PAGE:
I’ve met some teachers who don’t really make the effort; they did go out and explore the first month, but then clamed up. It’s important to reflect on what you want from this experience. Where do you want to see yourself in a year? What do you want from this experience? Do you feel comfortable embracing the culture? If you’re unsure, you may have a hard time adjusting to a new lifestyle. I’m thankful that I’m willing to try anything once! Really amercing yourself in the culture is vital to fully experiencing Taiwan. I think if you struggle with opening up to the culture, you’ll find it very difficult to be happy in other parts of your life, like teaching.
Remember, there are so many other teachers here too! If you want to get to know Taiwan better, the school that you’re teaching at, or just teaching in general, they are your BEST resource. They were new teachers at one point too! They can help you navigate the massive amount of teacher resources, help you find teaching sites, and connect you with other teachers as well. So stay open, connect with teachers, and explore the Island; the opportunities are endless!
I teach young learners so my students are so willing to learn, and are a pleasure to have in class. It’s rewarding to be able to mold little minds. I’ve only taught them for 4 months, and they’ve grown so much within that time. When I first started teaching I was nervous that they would miss their previous teacher and hate the change, but we connected instantly. I think the most powerful moment was fairly recently, actually. I walked into the classroom after a holiday, and they said Good Morning, and all ran up to hug me. I was literally attacked by a swarm of children. It was as if they hadn’t seen me in a year, with many of them saying, “I’ve missed you!!” It was an amazing feeling. You know you’re doing something right when your students say and do that. Sometimes it’s the small things that mean the most; I will never forget that moment.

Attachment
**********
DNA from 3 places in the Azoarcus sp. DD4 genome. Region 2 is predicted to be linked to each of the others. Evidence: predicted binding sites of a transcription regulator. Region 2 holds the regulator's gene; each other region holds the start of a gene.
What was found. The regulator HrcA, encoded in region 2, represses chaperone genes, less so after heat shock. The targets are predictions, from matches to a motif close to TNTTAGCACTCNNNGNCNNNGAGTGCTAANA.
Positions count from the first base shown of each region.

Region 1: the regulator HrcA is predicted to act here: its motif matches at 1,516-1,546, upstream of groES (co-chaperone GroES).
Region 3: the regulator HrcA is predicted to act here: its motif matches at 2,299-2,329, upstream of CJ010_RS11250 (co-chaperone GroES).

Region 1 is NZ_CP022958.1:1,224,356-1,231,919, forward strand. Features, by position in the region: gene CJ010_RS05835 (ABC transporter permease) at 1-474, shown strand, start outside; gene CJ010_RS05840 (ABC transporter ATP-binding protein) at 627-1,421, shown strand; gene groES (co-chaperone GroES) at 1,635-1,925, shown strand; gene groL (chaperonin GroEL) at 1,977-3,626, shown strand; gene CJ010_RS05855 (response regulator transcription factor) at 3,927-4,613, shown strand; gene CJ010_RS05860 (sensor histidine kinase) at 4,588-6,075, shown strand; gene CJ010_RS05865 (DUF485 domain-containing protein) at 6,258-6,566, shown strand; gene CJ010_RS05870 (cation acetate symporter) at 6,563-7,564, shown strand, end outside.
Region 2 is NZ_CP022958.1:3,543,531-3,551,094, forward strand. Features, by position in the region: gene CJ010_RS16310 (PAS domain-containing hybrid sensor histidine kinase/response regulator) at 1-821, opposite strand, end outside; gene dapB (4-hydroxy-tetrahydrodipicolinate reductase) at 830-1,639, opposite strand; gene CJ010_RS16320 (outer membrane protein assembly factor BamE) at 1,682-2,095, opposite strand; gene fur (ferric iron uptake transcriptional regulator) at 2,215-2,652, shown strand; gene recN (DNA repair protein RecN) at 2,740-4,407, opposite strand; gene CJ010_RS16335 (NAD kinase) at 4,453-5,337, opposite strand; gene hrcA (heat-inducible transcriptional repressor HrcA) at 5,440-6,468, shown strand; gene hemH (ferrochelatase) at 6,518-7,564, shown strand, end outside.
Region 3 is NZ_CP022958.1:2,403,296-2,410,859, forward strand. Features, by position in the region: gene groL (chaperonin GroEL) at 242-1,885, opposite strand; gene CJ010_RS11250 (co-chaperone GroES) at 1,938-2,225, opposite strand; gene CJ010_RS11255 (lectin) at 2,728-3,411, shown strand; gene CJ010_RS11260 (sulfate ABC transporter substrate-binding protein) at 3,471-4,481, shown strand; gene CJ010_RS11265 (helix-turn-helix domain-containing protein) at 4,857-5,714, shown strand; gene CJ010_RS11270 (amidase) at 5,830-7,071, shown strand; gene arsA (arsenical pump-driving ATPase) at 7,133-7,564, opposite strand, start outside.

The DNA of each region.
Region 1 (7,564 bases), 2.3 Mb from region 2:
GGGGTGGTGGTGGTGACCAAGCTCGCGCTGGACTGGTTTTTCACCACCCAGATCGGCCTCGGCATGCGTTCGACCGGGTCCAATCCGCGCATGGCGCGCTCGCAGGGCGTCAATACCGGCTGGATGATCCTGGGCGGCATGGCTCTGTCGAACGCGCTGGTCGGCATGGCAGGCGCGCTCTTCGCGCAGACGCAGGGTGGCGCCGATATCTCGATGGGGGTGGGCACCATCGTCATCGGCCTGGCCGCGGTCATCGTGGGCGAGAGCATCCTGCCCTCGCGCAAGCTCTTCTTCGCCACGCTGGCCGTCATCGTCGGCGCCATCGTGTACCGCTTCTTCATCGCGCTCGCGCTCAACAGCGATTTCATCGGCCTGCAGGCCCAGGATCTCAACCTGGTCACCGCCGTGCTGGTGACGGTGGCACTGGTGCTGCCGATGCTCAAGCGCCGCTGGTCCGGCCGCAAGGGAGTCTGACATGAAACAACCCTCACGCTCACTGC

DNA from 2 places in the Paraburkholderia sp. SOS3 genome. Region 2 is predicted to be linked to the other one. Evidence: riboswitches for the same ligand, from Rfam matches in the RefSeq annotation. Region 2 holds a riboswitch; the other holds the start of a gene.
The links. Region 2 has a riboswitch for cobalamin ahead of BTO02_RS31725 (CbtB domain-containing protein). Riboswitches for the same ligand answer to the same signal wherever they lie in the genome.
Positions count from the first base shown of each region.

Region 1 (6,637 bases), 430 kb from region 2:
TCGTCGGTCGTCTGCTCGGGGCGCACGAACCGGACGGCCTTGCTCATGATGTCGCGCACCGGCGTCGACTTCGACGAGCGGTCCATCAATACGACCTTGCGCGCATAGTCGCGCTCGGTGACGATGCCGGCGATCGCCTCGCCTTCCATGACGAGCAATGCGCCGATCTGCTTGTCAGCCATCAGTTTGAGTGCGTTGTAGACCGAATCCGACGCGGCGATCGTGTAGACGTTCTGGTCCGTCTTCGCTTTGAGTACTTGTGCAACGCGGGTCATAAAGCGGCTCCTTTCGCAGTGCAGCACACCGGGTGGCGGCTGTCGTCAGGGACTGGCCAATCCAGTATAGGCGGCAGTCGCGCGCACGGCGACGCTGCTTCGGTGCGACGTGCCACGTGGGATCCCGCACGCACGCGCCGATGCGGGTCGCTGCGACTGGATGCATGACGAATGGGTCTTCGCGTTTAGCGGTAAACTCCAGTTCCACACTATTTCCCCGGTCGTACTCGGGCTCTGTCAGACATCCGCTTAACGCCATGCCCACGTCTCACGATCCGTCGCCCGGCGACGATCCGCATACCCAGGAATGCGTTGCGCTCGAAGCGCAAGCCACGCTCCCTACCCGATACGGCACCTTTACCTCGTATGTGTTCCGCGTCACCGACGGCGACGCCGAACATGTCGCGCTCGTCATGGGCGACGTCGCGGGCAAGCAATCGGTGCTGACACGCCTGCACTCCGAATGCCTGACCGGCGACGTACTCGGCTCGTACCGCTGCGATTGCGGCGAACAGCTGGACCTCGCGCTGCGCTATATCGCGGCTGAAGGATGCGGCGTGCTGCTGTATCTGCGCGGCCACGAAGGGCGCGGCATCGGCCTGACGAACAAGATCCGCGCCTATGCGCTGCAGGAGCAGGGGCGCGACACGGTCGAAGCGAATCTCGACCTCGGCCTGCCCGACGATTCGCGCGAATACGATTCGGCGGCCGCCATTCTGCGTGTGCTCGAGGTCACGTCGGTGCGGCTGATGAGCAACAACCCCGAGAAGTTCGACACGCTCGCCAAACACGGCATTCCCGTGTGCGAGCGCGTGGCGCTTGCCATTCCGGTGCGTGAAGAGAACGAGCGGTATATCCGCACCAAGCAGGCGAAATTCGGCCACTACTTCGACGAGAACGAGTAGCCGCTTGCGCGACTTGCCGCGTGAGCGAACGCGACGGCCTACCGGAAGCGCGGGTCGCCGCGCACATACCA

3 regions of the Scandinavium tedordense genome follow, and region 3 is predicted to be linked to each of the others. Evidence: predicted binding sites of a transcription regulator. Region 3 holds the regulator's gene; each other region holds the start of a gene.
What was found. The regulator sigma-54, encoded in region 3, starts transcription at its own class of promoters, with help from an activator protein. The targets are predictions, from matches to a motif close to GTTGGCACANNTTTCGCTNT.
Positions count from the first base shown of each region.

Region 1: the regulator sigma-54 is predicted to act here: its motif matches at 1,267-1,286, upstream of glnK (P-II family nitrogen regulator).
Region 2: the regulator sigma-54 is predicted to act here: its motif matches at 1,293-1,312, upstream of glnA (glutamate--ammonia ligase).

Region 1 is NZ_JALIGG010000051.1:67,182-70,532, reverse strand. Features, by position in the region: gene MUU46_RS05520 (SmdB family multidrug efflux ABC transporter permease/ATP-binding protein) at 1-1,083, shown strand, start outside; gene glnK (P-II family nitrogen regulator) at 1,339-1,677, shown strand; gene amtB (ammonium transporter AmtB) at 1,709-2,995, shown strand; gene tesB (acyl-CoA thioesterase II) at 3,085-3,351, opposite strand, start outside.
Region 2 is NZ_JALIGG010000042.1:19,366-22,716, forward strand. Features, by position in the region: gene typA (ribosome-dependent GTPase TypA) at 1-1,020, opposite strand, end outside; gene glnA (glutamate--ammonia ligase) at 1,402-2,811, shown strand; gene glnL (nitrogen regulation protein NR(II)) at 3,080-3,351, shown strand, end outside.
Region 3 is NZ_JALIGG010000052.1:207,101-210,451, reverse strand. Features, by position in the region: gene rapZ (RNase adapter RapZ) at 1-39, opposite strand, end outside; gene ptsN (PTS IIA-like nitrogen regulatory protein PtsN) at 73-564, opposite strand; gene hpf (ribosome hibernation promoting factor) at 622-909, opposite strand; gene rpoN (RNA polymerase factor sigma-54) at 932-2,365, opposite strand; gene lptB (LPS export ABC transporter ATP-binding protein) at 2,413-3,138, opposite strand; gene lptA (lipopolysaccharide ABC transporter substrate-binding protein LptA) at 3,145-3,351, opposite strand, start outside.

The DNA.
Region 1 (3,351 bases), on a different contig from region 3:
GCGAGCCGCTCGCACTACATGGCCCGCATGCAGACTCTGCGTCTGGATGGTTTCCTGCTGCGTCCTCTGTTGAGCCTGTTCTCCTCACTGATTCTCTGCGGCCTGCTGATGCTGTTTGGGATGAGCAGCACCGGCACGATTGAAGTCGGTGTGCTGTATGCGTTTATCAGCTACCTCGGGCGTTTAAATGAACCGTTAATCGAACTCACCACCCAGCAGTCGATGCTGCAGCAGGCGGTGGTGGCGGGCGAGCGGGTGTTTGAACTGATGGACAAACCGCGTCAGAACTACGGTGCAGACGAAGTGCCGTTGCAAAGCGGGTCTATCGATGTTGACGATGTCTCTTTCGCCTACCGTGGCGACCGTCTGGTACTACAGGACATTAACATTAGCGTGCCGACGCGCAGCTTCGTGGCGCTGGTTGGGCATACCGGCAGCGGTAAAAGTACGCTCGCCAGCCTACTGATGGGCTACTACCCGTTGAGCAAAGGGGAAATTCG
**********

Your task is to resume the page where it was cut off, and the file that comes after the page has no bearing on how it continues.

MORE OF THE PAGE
What are the positive and negative aspects of living in Taiwan?
Positive: The cost of living here is extremely low. If you are very good with how you spend your money, you’ll be able to save around $1000/month. As for me, I enjoy travelling and eating western food from time to time, so my take home amount isn’t quite as high. Also, the people in Taiwan are incredibly hospitable. They would give you the shirt off their back, and I mean literally. My roommate needed to go up to the North, and she had three people stop ask her if she needed help, and actually give her a ride! Which brings me to my third point, safety. Taiwan is extremely safe. Instinctively, I was nervous to bring too much money anywhere, walk home at night, etc. but I have never felt so safe. Things I would do here, I would never imagine to do back in the States. Obviously, bad people can be everywhere, but I’ve yet to meet one here!